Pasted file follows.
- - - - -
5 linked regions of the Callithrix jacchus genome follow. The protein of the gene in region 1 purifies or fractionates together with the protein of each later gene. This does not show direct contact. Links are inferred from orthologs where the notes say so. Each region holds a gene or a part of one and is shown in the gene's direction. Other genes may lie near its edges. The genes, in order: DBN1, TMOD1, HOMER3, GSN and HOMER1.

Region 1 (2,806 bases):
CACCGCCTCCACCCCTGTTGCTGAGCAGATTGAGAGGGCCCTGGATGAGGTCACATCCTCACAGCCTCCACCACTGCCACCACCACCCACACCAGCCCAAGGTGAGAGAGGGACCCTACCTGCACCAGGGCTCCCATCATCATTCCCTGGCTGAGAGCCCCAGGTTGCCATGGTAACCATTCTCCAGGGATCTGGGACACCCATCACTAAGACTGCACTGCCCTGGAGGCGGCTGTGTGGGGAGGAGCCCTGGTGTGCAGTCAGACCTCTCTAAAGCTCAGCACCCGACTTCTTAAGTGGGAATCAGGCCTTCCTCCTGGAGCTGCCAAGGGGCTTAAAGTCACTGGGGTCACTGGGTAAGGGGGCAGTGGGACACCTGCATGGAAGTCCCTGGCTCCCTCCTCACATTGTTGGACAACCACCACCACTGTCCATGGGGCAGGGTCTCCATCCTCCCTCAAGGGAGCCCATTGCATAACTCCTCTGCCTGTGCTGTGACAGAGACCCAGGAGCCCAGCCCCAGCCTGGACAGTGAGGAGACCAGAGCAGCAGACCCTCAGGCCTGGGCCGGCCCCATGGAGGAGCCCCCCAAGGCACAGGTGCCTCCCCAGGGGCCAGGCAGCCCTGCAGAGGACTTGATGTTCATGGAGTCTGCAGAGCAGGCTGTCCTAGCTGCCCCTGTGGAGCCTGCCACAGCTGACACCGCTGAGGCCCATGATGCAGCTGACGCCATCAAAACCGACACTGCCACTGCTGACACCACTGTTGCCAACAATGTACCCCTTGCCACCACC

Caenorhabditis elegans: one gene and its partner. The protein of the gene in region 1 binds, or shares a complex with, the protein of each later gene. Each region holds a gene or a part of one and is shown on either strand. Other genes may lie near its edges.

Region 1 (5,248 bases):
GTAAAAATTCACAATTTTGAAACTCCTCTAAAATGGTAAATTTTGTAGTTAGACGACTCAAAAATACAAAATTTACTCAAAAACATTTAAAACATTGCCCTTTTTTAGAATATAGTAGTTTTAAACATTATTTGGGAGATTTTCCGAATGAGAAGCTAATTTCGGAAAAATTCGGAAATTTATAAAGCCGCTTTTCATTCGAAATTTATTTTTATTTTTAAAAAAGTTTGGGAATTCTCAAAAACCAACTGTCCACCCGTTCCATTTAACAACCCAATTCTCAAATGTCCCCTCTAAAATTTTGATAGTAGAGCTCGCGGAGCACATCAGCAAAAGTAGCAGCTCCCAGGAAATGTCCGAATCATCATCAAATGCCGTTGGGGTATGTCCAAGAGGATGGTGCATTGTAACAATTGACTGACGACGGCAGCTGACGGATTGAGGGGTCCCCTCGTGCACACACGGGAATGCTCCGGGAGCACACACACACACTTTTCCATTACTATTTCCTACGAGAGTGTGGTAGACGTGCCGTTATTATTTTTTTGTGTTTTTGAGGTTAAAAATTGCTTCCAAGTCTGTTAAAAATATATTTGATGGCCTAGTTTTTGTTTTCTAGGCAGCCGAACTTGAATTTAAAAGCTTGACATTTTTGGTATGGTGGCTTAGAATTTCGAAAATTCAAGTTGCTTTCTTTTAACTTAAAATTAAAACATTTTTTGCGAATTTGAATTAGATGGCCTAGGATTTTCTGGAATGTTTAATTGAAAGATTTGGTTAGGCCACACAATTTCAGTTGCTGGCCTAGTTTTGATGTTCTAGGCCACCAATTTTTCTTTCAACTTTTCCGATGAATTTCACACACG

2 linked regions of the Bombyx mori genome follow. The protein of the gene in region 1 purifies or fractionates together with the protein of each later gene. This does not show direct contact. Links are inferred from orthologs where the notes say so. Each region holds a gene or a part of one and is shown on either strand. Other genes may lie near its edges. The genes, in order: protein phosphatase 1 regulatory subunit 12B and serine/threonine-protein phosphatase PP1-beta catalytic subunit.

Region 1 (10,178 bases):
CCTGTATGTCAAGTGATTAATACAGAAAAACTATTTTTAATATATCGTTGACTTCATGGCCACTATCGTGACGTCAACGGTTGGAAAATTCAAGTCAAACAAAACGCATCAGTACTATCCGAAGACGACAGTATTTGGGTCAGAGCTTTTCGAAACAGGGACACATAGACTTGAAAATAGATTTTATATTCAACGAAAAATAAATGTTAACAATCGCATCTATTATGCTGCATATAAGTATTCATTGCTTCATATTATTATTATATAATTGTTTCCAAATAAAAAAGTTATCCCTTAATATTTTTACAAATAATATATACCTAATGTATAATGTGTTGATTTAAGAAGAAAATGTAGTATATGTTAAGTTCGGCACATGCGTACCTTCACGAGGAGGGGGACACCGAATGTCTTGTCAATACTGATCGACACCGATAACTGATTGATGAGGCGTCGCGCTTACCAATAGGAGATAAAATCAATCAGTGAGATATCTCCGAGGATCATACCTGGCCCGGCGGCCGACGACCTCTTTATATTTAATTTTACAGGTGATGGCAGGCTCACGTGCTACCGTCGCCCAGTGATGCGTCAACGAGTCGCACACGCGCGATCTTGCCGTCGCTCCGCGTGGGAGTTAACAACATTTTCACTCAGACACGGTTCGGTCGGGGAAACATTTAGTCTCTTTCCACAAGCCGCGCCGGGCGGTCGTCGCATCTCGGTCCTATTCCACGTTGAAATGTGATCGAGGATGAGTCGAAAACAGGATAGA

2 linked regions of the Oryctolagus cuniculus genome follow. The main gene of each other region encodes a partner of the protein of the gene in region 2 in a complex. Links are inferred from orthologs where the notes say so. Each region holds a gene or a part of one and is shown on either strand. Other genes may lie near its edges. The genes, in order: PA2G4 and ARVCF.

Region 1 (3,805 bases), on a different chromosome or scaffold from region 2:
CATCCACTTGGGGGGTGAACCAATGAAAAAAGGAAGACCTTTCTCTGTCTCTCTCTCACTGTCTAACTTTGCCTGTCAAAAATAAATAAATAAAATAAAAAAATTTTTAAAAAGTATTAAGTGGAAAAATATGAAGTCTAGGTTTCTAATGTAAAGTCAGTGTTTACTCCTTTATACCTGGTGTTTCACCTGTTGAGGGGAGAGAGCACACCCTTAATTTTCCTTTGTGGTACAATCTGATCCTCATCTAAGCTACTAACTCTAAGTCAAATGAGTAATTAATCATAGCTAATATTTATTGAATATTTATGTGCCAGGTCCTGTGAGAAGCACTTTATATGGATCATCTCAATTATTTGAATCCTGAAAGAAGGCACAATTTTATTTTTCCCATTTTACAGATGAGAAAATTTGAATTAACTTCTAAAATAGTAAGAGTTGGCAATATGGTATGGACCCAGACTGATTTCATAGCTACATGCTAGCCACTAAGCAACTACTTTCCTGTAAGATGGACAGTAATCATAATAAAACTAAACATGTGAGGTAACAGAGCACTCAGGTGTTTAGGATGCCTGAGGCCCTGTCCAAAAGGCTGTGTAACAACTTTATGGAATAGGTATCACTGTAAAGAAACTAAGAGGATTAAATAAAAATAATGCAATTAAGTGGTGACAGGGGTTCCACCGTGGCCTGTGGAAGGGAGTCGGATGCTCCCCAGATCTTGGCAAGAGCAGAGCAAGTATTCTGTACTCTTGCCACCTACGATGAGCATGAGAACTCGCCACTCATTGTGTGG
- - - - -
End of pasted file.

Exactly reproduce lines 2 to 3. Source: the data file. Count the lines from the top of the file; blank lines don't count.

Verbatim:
Region 1 (2,806 bases):
CACCGCCTCCACCCCTGTTGCTGAGCAGATTGAGAGGGCCCTGGATGAGGTCACATCCTCACAGCCTCCACCACTGCCACCACCACCCACACCAGCCCAAGGTGAGAGAGGGACCCTACCTGCACCAGGGCTCCCATCATCATTCCCTGGCTGAGAGCCCCAGGTTGCCATGGTAACCATTCTCCAGGGATCTGGGACACCCATCACTAAGACTGCACTGCCCTGGAGGCGGCTGTGTGGGGAGGAGCCCTGGTGTGCAGTCAGACCTCTCTAAAGCTCAGCACCCGACTTCTTAAGTGGGAATCAGGCCTTCCTCCTGGAGCTGCCAAGGGGCTTAAAGTCACTGGGGTCACTGGGTAAGGGGGCAGTGGGACACCTGCATGGAAGTCCCTGGCTCCCTCCTCACATTGTTGGACAACCACCACCACTGTCCATGGGGCAGGGTCTCCATCCTCCCTCAAGGGAGCCCATTGCATAACTCCTCTGCCTGTGCTGTGACAGAGACCCAGGAGCCCAGCCCCAGCCTGGACAGTGAGGAGACCAGAGCAGCAGACCCTCAGGCCTGGGCCGGCCCCATGGAGGAGCCCCCCAAGGCACAGGTGCCTCCCCAGGGGCCAGGCAGCCCTGCAGAGGACTTGATGTTCATGGAGTCTGCAGAGCAGGCTGTCCTAGCTGCCCCTGTGGAGCCTGCCACAGCTGACACCGCTGAGGCCCATGATGCAGCTGACGCCATCAAAACCGACACTGCCACTGCTGACACCACTGTTGCCAACAATGTACCCCTTGCCACCACC